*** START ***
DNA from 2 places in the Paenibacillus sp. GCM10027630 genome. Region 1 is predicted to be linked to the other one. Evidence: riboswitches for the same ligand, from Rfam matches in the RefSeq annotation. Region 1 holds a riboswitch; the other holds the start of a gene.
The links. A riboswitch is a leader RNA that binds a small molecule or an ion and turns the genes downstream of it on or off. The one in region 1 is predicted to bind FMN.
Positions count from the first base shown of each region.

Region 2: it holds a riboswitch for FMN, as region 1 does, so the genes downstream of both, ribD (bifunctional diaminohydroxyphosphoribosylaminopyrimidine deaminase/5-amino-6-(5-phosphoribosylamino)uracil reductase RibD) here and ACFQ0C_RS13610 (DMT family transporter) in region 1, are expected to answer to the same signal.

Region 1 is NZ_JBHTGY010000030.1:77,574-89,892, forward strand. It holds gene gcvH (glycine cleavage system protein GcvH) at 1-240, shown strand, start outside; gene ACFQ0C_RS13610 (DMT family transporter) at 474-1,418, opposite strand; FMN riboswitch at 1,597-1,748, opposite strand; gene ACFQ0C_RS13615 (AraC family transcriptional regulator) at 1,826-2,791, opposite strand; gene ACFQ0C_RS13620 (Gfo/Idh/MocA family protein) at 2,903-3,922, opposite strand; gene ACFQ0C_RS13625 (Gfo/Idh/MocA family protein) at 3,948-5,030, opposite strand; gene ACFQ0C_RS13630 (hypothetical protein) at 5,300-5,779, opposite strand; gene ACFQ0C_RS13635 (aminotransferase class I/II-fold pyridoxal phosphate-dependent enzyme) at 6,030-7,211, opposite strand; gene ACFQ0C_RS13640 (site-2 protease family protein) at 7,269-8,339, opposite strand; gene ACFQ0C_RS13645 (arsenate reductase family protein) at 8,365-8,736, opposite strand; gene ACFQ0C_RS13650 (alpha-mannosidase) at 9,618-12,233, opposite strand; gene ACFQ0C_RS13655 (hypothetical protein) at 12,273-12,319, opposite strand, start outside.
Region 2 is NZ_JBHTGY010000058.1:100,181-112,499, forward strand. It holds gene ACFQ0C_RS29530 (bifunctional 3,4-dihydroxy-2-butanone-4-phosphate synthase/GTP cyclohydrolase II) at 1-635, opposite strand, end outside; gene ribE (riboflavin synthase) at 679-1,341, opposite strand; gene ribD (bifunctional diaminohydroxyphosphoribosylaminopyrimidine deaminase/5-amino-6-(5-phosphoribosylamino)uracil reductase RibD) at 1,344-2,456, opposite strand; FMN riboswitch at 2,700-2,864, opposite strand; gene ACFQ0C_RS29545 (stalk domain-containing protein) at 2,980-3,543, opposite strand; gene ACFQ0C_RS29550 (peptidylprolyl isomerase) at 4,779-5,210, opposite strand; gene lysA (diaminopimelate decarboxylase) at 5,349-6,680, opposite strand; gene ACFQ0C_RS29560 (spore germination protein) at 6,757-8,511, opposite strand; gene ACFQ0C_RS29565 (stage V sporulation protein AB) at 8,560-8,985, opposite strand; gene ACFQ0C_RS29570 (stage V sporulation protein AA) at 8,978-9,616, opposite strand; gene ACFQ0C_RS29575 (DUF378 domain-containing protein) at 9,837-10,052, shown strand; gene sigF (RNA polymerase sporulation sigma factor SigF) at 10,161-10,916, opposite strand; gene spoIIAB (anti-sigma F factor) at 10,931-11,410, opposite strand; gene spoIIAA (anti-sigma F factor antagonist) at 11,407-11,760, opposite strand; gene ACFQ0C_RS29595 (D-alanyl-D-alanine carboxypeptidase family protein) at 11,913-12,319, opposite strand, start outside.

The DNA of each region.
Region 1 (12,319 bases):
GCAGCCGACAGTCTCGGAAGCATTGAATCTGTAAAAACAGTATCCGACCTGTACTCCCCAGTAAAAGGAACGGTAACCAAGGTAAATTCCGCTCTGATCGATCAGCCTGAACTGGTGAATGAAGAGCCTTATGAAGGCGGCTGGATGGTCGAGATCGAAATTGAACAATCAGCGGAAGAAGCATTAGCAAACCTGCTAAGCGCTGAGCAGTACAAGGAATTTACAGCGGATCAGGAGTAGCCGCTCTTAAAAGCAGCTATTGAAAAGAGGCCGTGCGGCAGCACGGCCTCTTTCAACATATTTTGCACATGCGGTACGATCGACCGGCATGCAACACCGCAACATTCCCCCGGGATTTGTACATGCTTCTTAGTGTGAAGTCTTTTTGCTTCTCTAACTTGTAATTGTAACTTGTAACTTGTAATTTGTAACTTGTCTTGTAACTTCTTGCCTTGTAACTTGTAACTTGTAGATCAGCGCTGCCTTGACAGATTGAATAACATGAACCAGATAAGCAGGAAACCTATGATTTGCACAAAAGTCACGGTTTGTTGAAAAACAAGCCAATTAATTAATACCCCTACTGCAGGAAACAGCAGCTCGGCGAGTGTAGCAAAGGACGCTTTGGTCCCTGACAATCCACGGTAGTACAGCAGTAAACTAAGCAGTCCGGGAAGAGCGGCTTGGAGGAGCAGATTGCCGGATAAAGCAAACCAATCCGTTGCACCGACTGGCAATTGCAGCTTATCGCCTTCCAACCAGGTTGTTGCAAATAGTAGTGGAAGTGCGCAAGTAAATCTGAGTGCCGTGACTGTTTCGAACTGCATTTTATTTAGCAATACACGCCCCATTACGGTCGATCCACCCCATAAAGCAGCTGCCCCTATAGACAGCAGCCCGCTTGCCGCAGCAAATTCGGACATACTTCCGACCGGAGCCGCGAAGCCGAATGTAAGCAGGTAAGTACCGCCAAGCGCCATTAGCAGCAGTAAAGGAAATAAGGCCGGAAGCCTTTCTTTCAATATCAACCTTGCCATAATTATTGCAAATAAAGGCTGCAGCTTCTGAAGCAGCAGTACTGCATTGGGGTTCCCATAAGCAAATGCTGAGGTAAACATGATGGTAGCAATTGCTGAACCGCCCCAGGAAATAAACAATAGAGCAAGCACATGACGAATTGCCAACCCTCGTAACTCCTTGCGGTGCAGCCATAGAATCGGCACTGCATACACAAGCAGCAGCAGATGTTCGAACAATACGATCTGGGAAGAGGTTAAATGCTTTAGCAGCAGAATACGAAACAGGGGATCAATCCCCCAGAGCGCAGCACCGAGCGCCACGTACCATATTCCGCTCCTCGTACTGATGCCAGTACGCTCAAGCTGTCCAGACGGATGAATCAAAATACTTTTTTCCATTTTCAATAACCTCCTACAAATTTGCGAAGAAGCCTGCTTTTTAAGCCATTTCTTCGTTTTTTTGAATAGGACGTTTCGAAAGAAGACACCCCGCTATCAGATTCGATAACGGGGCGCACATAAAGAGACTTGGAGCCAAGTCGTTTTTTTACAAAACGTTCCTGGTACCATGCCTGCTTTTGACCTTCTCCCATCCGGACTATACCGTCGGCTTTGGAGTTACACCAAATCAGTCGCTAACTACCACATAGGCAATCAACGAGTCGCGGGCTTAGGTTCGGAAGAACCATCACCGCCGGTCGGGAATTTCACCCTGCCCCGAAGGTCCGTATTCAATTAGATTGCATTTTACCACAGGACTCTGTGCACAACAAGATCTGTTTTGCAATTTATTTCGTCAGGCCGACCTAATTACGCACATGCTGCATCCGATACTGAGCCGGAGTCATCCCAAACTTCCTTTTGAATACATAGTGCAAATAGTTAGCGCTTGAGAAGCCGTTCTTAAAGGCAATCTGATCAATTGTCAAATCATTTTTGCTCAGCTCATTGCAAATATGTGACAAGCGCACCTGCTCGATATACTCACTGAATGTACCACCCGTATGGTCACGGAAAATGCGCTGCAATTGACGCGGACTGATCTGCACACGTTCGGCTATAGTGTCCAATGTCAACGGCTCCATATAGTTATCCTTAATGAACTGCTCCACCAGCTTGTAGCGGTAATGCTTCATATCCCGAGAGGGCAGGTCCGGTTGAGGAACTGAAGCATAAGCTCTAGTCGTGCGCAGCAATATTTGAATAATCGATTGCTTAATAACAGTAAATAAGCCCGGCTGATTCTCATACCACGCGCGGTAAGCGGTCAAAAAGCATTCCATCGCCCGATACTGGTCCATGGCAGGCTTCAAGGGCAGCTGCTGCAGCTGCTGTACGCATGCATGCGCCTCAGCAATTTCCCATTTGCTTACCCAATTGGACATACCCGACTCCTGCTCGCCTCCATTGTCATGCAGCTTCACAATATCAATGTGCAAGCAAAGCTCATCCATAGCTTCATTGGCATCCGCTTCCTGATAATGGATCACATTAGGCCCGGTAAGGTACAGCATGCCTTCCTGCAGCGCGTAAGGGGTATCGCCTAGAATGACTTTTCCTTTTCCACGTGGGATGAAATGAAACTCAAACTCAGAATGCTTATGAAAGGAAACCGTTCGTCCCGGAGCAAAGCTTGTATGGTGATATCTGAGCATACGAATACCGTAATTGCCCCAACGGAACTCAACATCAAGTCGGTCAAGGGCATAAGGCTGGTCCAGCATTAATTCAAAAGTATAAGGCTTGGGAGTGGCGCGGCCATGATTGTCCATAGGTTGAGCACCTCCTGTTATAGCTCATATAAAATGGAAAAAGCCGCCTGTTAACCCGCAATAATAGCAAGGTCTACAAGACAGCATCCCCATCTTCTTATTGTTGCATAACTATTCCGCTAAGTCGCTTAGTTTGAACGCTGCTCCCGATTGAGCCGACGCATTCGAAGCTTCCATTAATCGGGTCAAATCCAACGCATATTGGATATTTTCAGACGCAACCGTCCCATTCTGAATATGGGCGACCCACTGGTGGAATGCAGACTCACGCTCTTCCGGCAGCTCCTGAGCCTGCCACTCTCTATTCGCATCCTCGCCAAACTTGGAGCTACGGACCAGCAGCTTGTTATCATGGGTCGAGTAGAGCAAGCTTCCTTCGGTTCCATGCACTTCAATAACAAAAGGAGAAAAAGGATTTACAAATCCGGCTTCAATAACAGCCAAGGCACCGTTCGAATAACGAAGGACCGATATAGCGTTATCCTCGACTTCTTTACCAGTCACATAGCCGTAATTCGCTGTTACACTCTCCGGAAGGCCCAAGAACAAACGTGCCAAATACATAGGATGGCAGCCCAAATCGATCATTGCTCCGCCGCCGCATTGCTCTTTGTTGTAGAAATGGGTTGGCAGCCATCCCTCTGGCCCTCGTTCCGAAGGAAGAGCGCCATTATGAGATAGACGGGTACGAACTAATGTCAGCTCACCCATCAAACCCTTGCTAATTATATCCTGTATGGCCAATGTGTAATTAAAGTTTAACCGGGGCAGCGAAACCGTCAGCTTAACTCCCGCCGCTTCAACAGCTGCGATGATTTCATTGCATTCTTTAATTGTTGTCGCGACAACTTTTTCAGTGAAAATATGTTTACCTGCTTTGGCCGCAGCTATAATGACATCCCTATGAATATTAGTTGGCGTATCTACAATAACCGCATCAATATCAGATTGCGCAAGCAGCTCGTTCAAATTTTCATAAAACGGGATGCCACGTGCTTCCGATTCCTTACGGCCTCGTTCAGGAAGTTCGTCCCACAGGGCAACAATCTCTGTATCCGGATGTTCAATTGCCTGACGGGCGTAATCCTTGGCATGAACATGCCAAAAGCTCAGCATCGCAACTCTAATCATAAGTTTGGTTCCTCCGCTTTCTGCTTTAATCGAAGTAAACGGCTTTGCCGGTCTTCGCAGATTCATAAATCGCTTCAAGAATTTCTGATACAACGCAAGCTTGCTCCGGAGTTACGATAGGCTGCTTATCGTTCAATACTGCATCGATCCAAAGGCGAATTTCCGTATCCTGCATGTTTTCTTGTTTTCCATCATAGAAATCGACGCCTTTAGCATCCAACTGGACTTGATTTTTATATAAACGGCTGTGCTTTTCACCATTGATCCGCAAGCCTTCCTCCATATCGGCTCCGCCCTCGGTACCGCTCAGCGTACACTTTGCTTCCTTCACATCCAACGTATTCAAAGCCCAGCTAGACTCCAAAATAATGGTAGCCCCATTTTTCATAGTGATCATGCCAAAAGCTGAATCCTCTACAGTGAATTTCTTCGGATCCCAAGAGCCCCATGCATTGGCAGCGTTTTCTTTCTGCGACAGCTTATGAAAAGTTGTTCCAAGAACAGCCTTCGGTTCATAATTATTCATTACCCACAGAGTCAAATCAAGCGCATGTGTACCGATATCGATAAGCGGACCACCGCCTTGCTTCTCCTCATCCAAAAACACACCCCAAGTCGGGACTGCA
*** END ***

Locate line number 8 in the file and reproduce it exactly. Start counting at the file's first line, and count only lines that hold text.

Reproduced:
Region 1 (12,319 bases):